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UK private landowners face increasing costs and fines as fly-tipping reaches one million cases a year
Record levels of illegal fly-tipping reported last week are likely to lead to an increased burden of costs to private landowners in removing the waste, claims VPS, a leading property management specialist.
A government report just issued estimates that the private sector already pays up to three times more than local authorities to dispose of illegally dumped rubbish. The cost of fly-tipping on private land is estimated to cost up to £150 million a year, in comparison to the cost of clearance of fly-tipping to local authorities in England at nearly £50 million.
"A staggering 900,000 cases of fly-tipping were reported by local authorities in the most recent recorded 12-month period," says Gavin Pringle, managing director of property security and support services company VPS, who employ specialist teams to clean and clear rubbish and waste from properties and surrounding land.
"Add to that the instances that go unreported, particularly on private land, then the actual figure is highly likely to be well over a million cases of the illegal disposal of household, industrial and commercial waste."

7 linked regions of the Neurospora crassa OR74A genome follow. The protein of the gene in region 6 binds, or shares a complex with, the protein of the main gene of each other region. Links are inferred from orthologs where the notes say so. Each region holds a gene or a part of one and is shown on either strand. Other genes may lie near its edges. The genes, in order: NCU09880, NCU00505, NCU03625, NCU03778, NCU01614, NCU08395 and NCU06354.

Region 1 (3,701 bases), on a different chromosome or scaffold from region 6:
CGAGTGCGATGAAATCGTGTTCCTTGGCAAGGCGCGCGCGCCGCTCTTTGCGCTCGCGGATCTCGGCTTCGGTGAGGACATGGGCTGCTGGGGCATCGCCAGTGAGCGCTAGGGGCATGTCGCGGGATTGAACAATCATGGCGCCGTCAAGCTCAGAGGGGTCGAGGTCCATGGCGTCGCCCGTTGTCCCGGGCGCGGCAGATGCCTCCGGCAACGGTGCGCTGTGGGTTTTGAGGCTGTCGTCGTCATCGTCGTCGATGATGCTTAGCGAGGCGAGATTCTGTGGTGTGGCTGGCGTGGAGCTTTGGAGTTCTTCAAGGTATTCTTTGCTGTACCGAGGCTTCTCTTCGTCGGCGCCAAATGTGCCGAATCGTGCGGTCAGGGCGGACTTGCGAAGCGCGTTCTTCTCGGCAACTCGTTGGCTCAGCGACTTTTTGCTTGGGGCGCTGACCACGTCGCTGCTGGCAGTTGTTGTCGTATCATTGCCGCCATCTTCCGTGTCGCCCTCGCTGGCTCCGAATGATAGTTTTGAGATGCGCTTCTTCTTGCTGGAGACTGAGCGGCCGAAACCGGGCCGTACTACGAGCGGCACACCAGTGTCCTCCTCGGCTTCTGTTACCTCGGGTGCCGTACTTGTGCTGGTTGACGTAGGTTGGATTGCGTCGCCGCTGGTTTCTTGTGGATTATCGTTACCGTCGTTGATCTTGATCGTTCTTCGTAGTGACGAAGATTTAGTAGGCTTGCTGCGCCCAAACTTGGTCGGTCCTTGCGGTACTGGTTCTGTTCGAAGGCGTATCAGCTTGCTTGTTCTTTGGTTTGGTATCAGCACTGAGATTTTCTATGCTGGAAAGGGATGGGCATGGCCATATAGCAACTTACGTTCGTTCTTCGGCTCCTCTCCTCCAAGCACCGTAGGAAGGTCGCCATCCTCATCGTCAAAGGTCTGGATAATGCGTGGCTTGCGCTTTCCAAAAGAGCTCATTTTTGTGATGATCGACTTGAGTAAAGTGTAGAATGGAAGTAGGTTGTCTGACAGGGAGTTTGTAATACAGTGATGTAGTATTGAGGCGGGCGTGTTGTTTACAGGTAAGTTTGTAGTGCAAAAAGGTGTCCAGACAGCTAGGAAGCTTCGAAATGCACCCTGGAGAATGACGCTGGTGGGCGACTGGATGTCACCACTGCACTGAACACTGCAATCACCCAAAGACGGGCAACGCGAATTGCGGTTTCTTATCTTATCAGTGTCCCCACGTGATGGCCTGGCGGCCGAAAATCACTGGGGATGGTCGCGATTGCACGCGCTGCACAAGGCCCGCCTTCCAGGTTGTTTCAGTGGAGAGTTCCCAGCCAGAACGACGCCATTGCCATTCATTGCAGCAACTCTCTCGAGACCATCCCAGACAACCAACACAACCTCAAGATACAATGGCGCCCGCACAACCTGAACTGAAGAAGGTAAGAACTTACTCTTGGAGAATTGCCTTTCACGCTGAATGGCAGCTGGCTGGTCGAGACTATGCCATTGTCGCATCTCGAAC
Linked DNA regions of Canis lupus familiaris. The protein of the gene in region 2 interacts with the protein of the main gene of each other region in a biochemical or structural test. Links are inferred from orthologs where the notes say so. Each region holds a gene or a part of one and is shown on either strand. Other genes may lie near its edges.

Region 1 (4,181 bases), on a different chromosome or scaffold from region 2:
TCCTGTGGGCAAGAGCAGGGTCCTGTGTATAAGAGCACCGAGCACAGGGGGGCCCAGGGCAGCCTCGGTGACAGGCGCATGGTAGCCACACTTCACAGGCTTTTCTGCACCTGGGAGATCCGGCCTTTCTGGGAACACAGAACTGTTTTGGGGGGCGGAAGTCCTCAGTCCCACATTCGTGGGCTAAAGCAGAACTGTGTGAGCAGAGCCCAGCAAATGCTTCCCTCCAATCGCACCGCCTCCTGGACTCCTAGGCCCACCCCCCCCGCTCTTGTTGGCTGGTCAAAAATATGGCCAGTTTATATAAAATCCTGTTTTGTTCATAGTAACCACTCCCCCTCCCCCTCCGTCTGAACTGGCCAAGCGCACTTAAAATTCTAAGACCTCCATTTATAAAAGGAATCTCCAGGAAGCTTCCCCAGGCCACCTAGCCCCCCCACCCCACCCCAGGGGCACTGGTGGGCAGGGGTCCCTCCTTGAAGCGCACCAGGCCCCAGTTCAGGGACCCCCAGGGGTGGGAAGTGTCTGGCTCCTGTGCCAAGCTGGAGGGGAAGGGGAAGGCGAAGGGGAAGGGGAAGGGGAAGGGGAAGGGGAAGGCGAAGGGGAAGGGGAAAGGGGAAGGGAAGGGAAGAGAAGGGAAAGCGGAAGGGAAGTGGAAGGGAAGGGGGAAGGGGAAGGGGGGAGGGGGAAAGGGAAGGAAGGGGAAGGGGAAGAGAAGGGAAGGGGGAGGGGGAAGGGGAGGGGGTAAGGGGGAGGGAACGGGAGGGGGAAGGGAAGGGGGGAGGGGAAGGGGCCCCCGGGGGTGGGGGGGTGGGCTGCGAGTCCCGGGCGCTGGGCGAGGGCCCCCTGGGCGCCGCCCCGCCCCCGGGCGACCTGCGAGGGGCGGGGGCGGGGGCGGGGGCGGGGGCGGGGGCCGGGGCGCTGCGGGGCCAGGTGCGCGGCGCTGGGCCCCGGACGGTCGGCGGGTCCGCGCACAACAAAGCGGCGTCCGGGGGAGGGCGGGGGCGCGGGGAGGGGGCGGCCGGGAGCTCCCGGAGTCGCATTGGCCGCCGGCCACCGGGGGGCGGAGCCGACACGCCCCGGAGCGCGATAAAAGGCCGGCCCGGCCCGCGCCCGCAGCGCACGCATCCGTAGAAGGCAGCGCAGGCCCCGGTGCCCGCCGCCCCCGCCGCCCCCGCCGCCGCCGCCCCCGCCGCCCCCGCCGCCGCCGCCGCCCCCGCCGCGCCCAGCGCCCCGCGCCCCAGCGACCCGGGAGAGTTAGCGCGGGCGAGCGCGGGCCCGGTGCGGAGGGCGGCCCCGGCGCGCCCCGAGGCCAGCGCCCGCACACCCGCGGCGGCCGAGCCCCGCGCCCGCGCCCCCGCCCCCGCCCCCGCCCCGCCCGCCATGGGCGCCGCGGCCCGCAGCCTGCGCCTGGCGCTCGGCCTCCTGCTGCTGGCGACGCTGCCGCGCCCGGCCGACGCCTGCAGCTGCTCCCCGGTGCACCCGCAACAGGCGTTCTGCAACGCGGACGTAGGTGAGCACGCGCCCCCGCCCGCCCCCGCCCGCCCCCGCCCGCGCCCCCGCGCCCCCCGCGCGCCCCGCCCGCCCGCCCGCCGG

New fixed penalty fines were introduced last week to help tackle the growing issue of fly-tipping in England and Wales, so that now local authorities have the powers to issue fines of between £150 to £400 for small-scale fly-tipping cases. The fines are in addition to the more substantial incidents which are criminal offences punishable by a fine of up to £50,000 or 12 months' imprisonment if convicted in a Magistrates' Court. The offence can attract an unlimited fine and up to five years' imprisonment if convicted in a Crown Court.
"Private landowners may not realise it, but it is their responsibility to remove fly-tipped waste and dispose of it legally, and at their expense. They can be fined £5,000 and a further £500 per day if they don't," comments Gavin. "It makes economic and environmental sense to implement measures that prevent fly-tipping in the first place and introduce stronger perimeter security, which might include CCTV."
19th May 2016